• READ MORE: Chilliwack parents can’t accept police findings in death of son


Do you have something to add to this story, or something else we should report on? Email:
paul.henderson@theprogress.com

@PeeJayAitch
Like us on Facebook and follow us on Twitter.

CoronavirusInquest

Get local stories you won't find anywhere else right to your inbox.
Sign up here

Just Posted

Chris Veale, seen here at Brookswood Secondary School on Sunday, Nov. 29, 2020, has been coaching girls basketball for more than 20 years (Dan Ferguson/Langley Advance Times)
Coach Chris Veale backs his players

When the gym closed, this dedicated basketball coach found another way

Tabor Village took to social media on Wednesday, Dec. 2, 2020 to share what it meant to them to have Langley Lodge staff visit and provide support. As of Tuesday (Dec. 1), the outbreak at Tabor had resulted in a total of 147 cases and 19 deaths since Nov. 4. (Tabor Village/Facebook)
Langley Lodge shows ‘solidarity’ by visiting staff of B.C.’s largest COVID-19 care-home outbreak

As of Tuesday, Abbotsford facility recorded 147 cases and 19 deaths since Nov. 4

Brian Lott, of the Rotary Club of Langley Central, emceed the prize draw on Thursday, Dec. 3, 2020. (Heather Colpitts/Langley Advance Times)
Langley woman wins $73,615 in first ever Langley Rotary Mega Draw

After months of ticket sales, the draw was livestreamed from the Rotary Interpretive Centre Thursday

B.C. Supreme Court in Vancouver. (Black Press Media files)
‘No smoke, no fire’ defense says in conflict case that could kick three off Langley Township council

Lawyers argued there’s no evidence of any conflict or vote-for-money deal

Kanata Soranaka became a Belmont bulldog this school year, and has used technology and innovation to continue to bring music to students despite the COVID-19 pandemic. (Heather Colpitts/Langley Advance Times)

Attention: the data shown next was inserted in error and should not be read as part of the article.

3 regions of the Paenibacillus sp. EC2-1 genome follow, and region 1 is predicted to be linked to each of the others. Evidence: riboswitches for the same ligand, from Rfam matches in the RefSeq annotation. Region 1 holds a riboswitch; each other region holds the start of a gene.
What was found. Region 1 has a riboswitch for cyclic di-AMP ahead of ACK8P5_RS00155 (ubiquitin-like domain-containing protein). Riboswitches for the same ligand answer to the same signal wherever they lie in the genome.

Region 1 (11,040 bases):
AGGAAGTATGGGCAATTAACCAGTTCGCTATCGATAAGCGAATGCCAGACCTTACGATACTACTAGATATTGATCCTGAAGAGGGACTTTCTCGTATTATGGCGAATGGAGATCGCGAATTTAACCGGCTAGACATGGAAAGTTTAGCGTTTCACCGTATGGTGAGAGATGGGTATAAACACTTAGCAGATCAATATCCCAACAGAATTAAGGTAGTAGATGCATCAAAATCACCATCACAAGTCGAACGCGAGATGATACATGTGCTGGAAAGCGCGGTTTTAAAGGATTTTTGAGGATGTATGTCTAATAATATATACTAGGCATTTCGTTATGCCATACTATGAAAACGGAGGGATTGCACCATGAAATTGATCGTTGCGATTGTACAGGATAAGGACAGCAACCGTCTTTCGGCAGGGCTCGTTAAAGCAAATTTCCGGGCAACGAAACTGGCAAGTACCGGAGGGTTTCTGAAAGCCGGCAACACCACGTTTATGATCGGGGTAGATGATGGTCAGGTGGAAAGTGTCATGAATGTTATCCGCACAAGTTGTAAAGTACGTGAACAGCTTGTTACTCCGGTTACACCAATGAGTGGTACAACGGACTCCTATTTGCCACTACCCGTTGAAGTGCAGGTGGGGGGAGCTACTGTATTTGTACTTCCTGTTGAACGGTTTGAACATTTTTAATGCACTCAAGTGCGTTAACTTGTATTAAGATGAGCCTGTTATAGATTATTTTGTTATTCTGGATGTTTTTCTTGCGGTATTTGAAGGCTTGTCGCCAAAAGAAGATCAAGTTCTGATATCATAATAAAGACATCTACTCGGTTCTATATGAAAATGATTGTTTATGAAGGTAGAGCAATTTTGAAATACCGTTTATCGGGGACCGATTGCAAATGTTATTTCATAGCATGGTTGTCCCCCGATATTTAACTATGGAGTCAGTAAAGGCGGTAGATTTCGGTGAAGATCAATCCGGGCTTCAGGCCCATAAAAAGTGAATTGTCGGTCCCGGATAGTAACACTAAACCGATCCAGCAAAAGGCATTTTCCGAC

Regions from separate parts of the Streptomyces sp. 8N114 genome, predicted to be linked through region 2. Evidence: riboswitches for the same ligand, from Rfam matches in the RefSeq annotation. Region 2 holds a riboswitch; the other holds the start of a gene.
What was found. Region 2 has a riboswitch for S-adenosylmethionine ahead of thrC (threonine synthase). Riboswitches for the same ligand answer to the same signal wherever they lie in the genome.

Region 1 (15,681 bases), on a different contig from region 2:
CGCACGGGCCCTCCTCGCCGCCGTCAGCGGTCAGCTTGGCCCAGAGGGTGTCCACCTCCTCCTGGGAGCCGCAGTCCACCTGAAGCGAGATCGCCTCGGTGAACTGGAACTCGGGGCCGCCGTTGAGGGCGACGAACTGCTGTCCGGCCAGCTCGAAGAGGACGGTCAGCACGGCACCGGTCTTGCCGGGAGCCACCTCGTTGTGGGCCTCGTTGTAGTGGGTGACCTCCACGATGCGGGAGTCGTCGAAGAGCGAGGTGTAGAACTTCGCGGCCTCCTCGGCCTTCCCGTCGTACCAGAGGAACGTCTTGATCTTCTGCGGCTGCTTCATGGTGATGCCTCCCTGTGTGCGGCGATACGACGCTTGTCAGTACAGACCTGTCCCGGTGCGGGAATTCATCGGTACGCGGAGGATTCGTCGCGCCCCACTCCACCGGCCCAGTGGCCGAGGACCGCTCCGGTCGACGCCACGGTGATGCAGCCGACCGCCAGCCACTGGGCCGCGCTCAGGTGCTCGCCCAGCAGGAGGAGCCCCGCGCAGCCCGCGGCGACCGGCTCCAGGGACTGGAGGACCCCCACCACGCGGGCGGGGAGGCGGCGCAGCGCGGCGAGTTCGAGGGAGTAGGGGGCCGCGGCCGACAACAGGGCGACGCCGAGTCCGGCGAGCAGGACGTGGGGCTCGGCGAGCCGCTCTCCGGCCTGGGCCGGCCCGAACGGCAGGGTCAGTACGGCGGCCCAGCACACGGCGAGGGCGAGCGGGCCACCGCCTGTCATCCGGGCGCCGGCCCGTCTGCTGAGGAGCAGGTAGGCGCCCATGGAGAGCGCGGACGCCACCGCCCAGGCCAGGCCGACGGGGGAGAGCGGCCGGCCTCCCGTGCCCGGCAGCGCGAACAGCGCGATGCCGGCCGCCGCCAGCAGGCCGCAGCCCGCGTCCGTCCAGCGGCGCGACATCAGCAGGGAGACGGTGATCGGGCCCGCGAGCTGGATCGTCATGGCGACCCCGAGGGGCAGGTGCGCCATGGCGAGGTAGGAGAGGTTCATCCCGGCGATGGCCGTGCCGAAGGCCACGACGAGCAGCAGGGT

Langley teacher finds new ways to keep the music playing during COVID

Kanata Soranaka and her music cart a common sight around Belmont Elementary

Motorists wait to enter a Fraser Health COVID-19 testing facility, in Surrey, B.C., on Monday, Nov. 9, 2020. THE CANADIAN PRESS/Darryl Dyck
Another 694 diagnosed with COVID-19 in B.C. Thursday

Three more health care outbreaks, 12 deaths

Cops converge in a Marshall Road parking lot on Thursday afternoon following a reported police incident. (Ben Lypka/Abbotsford News)
Federal offender escapes, gets shot at and is taken back into custody in Abbotsford

Several branches of law enforcement find escapee a short distance from where he fled

A demonstrator wears representations of sea lice outside the Fisheries and Oceans Canada offices in downtown Vancouver Sept. 24, demanding more action on the Cohen Commission recommendations to protect wild Fraser River sockeye. (Quinn Bender photo)
First Nations renew call to revoke salmon farm licences

Leadership council implores use of precautionary principle in Discovery Islands

Ten-month-old Aidan Deschamps poses for a photo with his parents Amanda Sully and Adam Deschamps in this undated handout photo. Ten-month-old Aidan Deschamps was the first baby in Canada to be diagnosed with spinal muscular atrophy through Ontario’s newborn screening program. The test was added to the program six days before he was born. THE CANADIAN PRESS/HO, Children’s Hospital Eastern Ontario *MANDATORY CREDIT*
First newborn tested for spinal muscular atrophy in Canada hits new milestones

‘If Aidan had been born any earlier or anywhere else our story would be quite different’

Cannabis bought in British Columbia (Ashley Wadhwani/Black Press Media)
Is it time to start thinking about greener ways to package cannabis?

Packaging suppliers are still figuring eco-friendly and affordable packaging options that fit the mandates of Cannabis Regulations

(Pixabay)
Canadians’ mental health has deteriorated with the second wave, study finds

Increased substance use one of the ways people are coping

Surrey Pretrial centre in Newton. (Photo: Tom Zytaruk)
Surrey Pretrial hit with human rights complaint over mattress

The inmate who lodged the complaint said he needed a second mattress to help him manage his arthritis

A coal-fired power plant seen through dense smog from the window of an electric bullet train south of Beijing, December 2016. China has continued to increase thermal coal production and power generation, adding to greenhouse gas emissions that are already the world’s largest. (Tom Fletcher/Black Press)
LNG featured at B.C. energy industry, climate change conference

Hydrogen, nuclear, carbon capture needed for Canada’s net-zero goal

Most Read